- Individual lessons allow for individualized education. By teaching one child at a time or even small groups, teachers can meet students where they are. If a child is ready for more rigorous work than the rest of the class, they can pursue it. Allowing the child to learn at their own pace is one of the foundational principles of Montessori.
- Individual lessons let the classroom be child-led. According to Montessori, in the child-led classroom, it can be difficult (or impossible) to get a group of children to sit quietly, listen, and attend until they have developed the ability to differentiate between good and evil. It is, however, possible to get just one (or 2-3) students to do this.
- Individual lessons give the teacher the opportunity to both observe and experiment. Montessori believes that educators should know how to experiment with their lesson plans so that they can understand children better and develop meaningful lessons that work. When teaching to the whole class, teachers cannot observe or experiment with the same precision.
So, for younger children or children just entering a Montessori classroom, it is essential that lessons be taught on an individual basis or in very small groups. As children get used to the classroom and become more mature, group lessons are okay, but individual or small group lessons are always the preference.
When Do Montessori Teachers Give Lessons?
So when does all this lesson giving happen in the Montessori classroom if it is done individually? Just about any time! Whole group lessons can be presented during circle time or any time that isn’t during a work cycle.
Small group lessons and one-on-one lessons can be completed during the work cycle. This is the ideal time to introduce a child to a new concept. They would select an activity that is new to them. The teacher would then sit with them and present the lesson.
What Are the Essentials of a Montessori Lesson Plan?
In this section, we’ll go over what you need to include in your lesson plan. We’re going to present them in the order that we think about and consider them, not the typical way you’d see them on a formal lesson plan. For example, we won’t talk about the lesson title right away because we don’t focus on that first, but certainly, you’ll want it at the top of your page!
Every teacher will lesson plan in a different way. So, as you read through this section, you should feel encouraged to change up the order that you do things or add in a section that seems important to you or your classroom. For example, if you’re working with children with special needs, you may need to include specific student modifications so that the lesson can be adapted to meet their needs.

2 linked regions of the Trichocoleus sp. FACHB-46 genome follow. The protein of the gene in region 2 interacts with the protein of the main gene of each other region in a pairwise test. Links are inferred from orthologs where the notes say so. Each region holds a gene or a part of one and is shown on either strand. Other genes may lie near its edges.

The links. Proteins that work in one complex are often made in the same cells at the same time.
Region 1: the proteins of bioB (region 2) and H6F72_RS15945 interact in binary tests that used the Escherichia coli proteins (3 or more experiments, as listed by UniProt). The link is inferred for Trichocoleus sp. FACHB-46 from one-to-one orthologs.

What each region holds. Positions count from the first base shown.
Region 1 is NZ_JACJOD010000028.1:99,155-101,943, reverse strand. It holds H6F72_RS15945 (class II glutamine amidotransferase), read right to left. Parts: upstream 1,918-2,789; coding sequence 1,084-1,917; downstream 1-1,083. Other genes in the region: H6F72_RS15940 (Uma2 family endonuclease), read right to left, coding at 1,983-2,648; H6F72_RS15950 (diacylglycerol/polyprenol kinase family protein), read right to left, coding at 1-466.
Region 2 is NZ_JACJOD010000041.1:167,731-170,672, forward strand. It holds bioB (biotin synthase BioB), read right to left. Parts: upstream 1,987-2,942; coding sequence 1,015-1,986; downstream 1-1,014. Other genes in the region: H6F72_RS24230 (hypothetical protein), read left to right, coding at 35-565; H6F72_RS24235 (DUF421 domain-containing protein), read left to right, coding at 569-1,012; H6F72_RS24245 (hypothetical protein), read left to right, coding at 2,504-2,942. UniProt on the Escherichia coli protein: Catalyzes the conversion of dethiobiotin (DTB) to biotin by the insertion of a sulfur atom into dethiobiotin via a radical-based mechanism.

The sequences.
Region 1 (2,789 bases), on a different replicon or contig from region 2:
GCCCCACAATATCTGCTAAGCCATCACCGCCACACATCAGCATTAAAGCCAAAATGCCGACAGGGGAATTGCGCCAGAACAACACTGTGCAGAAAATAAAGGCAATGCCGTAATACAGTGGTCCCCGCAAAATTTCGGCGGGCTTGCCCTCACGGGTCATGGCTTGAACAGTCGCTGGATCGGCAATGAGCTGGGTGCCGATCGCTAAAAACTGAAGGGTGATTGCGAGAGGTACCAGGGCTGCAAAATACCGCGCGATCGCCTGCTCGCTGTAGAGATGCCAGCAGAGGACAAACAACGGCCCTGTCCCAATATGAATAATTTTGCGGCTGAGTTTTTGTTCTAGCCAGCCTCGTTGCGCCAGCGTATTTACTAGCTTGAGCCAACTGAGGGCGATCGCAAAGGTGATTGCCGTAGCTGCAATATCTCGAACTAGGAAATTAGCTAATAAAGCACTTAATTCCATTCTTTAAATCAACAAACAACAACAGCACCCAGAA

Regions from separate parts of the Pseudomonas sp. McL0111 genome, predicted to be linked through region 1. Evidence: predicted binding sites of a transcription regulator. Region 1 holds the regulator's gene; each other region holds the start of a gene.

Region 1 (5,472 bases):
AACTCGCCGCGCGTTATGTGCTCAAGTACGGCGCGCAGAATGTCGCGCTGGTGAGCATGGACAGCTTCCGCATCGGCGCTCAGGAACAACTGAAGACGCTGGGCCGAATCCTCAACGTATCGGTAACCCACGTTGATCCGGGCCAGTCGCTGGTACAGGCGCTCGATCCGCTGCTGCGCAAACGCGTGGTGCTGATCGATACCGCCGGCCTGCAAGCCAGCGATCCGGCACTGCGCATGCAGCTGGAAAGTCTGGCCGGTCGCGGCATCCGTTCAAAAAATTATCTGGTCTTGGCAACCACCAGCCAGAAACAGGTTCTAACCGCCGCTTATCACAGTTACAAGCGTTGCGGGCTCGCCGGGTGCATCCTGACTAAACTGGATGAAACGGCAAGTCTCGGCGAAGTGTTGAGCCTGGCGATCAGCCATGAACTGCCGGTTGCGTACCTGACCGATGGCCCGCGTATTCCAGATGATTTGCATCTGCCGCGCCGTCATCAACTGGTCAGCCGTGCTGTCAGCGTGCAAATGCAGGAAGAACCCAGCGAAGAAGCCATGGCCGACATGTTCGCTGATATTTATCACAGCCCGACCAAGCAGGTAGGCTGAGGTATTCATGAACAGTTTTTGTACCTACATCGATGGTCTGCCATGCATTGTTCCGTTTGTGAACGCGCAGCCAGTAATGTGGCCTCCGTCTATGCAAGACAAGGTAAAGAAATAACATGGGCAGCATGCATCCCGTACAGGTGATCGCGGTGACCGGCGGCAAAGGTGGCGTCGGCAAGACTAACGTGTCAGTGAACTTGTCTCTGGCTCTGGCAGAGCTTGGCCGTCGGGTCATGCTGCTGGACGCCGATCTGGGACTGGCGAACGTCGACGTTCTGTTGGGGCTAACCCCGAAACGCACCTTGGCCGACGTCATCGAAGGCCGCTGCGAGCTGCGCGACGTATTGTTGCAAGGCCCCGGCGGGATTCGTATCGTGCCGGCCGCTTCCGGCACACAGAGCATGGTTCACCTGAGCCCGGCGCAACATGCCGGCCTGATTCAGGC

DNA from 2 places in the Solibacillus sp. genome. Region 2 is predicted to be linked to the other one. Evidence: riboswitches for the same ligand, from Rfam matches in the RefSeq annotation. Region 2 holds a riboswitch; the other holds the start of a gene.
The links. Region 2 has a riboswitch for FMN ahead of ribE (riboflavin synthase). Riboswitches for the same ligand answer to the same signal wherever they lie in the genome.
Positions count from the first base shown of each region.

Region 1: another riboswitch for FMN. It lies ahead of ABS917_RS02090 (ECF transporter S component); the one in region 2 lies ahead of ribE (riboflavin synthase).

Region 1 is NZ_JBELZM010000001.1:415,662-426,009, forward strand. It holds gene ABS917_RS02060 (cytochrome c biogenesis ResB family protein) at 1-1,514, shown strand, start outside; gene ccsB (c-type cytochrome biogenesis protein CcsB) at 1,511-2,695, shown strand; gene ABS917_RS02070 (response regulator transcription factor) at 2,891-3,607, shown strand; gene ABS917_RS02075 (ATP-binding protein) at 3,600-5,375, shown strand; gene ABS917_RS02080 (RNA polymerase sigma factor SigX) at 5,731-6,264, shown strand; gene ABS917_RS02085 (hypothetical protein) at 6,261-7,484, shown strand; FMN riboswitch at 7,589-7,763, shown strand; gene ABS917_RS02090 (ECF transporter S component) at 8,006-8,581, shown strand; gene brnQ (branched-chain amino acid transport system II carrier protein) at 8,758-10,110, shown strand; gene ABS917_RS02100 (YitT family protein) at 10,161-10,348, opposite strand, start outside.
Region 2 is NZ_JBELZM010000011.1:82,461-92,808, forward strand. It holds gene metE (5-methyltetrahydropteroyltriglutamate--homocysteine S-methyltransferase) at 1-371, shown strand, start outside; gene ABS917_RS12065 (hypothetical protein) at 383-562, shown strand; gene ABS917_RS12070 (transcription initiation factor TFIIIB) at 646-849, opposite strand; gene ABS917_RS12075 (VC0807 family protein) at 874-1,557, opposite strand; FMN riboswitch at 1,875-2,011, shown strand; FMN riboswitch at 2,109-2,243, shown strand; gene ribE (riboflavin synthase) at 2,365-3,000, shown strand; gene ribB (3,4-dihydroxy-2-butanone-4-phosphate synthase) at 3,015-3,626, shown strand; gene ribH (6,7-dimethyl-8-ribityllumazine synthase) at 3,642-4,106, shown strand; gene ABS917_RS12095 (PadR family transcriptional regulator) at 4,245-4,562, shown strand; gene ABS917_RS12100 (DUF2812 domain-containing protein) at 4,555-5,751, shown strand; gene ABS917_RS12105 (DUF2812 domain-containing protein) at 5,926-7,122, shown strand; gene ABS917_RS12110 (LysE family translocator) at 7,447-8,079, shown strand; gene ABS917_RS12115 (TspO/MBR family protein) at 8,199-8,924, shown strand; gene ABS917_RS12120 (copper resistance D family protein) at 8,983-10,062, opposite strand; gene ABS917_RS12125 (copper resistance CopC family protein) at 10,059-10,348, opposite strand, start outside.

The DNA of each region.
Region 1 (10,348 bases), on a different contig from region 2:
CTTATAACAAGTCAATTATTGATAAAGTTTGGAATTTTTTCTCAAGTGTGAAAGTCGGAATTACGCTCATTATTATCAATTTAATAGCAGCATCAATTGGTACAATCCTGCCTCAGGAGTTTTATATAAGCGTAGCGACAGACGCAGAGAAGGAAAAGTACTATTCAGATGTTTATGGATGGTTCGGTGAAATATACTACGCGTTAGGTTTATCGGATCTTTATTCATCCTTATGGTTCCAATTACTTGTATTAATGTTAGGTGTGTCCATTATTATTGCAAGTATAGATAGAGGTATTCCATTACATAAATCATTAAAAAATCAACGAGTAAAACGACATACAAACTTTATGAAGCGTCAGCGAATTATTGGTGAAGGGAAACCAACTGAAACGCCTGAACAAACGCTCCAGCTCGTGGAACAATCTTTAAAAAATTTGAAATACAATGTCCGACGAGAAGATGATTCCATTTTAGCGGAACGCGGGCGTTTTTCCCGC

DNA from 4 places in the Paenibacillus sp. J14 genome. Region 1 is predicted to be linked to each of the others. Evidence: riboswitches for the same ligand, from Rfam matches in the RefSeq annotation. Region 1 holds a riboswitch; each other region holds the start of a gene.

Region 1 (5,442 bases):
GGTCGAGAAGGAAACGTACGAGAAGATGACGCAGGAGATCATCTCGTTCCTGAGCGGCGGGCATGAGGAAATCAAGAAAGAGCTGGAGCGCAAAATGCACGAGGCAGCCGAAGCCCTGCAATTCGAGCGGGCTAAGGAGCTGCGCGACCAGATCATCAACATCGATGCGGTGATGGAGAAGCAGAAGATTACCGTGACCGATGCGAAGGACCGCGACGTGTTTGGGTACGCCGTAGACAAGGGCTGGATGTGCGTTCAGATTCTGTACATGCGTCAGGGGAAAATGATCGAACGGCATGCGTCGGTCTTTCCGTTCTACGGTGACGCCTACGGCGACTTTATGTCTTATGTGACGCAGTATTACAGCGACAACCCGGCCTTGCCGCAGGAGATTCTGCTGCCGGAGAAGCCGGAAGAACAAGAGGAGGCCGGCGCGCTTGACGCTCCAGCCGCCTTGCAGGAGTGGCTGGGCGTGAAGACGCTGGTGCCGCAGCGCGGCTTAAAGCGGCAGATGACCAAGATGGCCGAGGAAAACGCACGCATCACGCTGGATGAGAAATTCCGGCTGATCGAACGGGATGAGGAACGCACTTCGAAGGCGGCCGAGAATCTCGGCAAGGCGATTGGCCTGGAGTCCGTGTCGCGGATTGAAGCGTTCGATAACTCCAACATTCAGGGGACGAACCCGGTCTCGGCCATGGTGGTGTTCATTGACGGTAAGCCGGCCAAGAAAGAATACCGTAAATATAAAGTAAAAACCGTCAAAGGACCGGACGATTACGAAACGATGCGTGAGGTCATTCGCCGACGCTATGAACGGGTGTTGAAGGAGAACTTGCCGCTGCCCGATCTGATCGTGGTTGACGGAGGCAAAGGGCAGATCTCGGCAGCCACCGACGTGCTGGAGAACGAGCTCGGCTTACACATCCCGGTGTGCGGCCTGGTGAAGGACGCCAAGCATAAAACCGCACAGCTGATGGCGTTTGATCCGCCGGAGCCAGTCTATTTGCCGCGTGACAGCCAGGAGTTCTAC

Here is a quick glance at the essential components of a Montessori lesson plan:
- Learning objective
- Skills practiced
- Prerequisite knowledge
- Lesson title
- Lesson delivery
- Anticipating questions or stumbling blocks
- Materials needed
- Future activities
- Children ready for this lesson
Now let’s look at each of these a little more closely.
Learning objects are arguably the most important part of the lesson plan. Without learning objectives, you’re not planning a lesson. You’re planning an activity that may or may not result in learning.
A learning objective is the goal of the lesson. It is what the child should be able to do, and it should be as precise as possible in its estimate. For example, the student will be able to correctly label a circle, a square, and a triangle with an accuracy of 100%.
The characteristics of good learning objects include:
- They focus on what a child will be able to do.
- They include the precise information or concept that is to be mastered.
- They are measurable.
- They can be assessed.
We like to think of the learning objective as a hypothesis. When well done, they are basically what the teacher believes the outcome will be. If most students do not achieve the outcome, then the lesson should probably be revised.
In a Montessori classroom, most lessons should only have one main objective, even if there is overlap in the skills used. For example, a lesson can be about shapes and include a puzzle. The student may need to practice fine motor skills to complete the puzzle. It can be helpful to note these skills in your lesson.
Here are some of the skills a Montessori lesson might include without them being a part of the main objective:
- Fine motor skills
- Gross motor skills
- Scissor use
- Pencil grip
- Cleaning up
- Emotional regulation
- Letter sounds
Really, there is no limit to the number of skills that a child could be using while completing a lesson! If you keep your lessons in a digital file, you can easily search for specific terms like “fine motor” when selecting lessons for individual students.